Mark Hunter, the ISBA president, insisted that the classifications of above and below the line - along with the remuneration systems associated with them - should be scrapped.
Speaking at an IPA lunch, the Molson Coors chief executive warned "the whole approach to engagement needs to be reworked", claiming the change was vital if marketing communication was to remain relevant to consumers overloaded with information.
At a time when marketers needed to be more fleet-of-foot, agencies were still dominated by "the prepared pitch battle", he pointed out. Meanwhile, client companies had been forced to fill a void left by agencies that once took the lead in understanding the world of communications and consumers' lives.
He accused creative and media agencies of being slow to react to the digital revolution and the new costing models pioneered by new and nimble "speciality" players.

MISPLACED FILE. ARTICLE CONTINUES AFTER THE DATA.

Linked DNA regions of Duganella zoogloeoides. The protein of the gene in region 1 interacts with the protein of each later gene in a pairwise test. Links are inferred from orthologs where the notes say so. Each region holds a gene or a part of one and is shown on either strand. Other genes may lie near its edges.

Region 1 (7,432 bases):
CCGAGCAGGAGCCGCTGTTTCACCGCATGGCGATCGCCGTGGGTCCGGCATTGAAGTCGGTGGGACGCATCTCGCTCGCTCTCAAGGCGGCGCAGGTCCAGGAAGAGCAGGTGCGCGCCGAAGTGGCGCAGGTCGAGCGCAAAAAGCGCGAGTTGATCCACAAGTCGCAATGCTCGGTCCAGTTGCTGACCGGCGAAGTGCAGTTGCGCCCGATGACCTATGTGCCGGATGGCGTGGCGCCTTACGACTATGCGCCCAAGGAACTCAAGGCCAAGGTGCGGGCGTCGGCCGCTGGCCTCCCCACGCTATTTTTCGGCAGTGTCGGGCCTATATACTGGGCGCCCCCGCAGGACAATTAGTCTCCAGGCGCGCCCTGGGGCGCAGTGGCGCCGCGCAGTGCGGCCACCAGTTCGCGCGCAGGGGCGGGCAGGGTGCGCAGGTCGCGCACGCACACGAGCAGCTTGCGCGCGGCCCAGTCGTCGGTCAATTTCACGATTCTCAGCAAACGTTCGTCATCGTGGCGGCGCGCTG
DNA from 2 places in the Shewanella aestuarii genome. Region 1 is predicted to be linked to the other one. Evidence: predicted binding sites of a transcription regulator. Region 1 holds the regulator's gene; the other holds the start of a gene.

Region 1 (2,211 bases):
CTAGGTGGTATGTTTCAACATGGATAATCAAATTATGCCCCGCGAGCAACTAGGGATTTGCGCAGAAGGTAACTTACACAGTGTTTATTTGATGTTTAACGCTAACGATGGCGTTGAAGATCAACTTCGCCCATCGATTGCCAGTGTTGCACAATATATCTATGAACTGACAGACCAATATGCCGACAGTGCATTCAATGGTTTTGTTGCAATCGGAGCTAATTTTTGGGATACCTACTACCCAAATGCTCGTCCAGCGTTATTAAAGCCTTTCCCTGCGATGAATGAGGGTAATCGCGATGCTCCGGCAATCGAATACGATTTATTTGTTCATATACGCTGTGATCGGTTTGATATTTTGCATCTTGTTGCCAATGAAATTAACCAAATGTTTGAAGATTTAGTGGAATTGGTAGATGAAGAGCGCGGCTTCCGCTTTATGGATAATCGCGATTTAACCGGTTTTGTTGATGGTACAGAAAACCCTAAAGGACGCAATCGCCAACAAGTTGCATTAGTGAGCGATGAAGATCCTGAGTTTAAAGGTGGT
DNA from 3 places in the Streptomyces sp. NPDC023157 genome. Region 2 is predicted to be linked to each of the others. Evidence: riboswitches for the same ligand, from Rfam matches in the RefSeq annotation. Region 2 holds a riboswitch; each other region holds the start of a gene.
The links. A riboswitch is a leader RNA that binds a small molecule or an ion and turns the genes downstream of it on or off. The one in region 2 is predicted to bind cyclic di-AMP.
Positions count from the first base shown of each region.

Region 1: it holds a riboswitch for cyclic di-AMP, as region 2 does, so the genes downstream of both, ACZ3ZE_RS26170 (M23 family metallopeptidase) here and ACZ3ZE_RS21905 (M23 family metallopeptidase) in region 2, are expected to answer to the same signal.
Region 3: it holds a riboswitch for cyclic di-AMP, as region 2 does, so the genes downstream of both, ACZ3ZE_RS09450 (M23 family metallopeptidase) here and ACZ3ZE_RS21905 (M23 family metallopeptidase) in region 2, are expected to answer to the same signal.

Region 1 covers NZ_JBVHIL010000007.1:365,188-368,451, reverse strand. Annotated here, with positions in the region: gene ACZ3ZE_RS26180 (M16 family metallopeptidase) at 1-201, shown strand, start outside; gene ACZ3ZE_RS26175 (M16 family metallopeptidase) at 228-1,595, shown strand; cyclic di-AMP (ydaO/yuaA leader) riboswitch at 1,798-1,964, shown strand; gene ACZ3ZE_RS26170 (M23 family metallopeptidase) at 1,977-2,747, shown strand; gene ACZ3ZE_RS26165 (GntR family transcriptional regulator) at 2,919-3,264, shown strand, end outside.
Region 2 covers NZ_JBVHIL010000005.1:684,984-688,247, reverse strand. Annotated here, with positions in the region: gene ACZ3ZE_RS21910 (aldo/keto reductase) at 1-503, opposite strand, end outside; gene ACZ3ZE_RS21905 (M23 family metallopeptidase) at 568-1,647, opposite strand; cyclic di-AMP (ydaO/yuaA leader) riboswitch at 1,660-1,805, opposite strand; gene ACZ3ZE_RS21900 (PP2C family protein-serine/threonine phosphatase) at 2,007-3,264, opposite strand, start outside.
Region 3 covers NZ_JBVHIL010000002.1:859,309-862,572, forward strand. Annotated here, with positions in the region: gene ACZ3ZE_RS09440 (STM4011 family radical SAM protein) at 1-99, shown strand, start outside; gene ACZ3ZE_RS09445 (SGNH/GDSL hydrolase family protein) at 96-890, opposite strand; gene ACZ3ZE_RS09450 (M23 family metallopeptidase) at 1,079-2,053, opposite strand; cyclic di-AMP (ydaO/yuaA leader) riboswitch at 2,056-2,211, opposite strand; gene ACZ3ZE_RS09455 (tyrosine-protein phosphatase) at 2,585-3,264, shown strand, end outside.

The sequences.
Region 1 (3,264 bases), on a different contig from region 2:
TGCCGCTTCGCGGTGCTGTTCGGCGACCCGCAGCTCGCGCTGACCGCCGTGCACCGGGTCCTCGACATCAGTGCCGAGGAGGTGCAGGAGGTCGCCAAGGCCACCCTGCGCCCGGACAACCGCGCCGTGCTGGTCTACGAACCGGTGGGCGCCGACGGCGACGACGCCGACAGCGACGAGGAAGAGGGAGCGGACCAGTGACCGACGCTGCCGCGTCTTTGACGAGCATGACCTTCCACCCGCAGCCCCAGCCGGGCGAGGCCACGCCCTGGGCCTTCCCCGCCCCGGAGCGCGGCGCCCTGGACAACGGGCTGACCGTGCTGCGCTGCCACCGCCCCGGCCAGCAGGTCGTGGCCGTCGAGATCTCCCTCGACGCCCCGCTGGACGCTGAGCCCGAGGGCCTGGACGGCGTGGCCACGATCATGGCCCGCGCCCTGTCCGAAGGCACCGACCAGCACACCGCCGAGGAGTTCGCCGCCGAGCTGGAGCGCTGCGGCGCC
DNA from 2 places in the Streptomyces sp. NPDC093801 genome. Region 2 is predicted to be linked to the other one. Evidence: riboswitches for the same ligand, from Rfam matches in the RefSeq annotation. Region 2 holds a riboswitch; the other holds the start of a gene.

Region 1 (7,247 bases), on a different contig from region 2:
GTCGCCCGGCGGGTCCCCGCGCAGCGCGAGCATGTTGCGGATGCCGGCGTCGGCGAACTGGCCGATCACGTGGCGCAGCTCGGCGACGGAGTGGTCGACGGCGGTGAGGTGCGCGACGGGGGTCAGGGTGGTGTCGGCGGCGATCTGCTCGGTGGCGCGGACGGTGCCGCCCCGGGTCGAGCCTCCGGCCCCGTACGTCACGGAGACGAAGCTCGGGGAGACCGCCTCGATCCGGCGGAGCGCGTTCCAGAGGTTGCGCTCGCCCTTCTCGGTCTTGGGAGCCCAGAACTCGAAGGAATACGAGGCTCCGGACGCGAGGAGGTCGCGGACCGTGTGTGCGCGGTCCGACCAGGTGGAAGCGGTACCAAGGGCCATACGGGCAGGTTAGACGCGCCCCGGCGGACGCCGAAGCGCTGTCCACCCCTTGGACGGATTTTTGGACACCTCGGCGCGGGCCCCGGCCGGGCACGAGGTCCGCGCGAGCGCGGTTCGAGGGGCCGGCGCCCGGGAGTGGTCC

"With client companies and media owners both financially dependent and accountable for results, the payment model of agencies which still focuses on hourly rate and manpower stands apart as being out of sync in an outcome-based financial world," he declared.
But Hunter acknowledged that clients also had a part to play at a time when agencies were often "caught in the crossfire" between marketers and procurement specialists "looking for a better deal regardless of the real cost".
He urged advertisers to take responsibility for ensuring agencies understood what was being demanded of them. He asked IPA members: "Can you honestly say that you always leave meetings clear on what you've been asked to do?"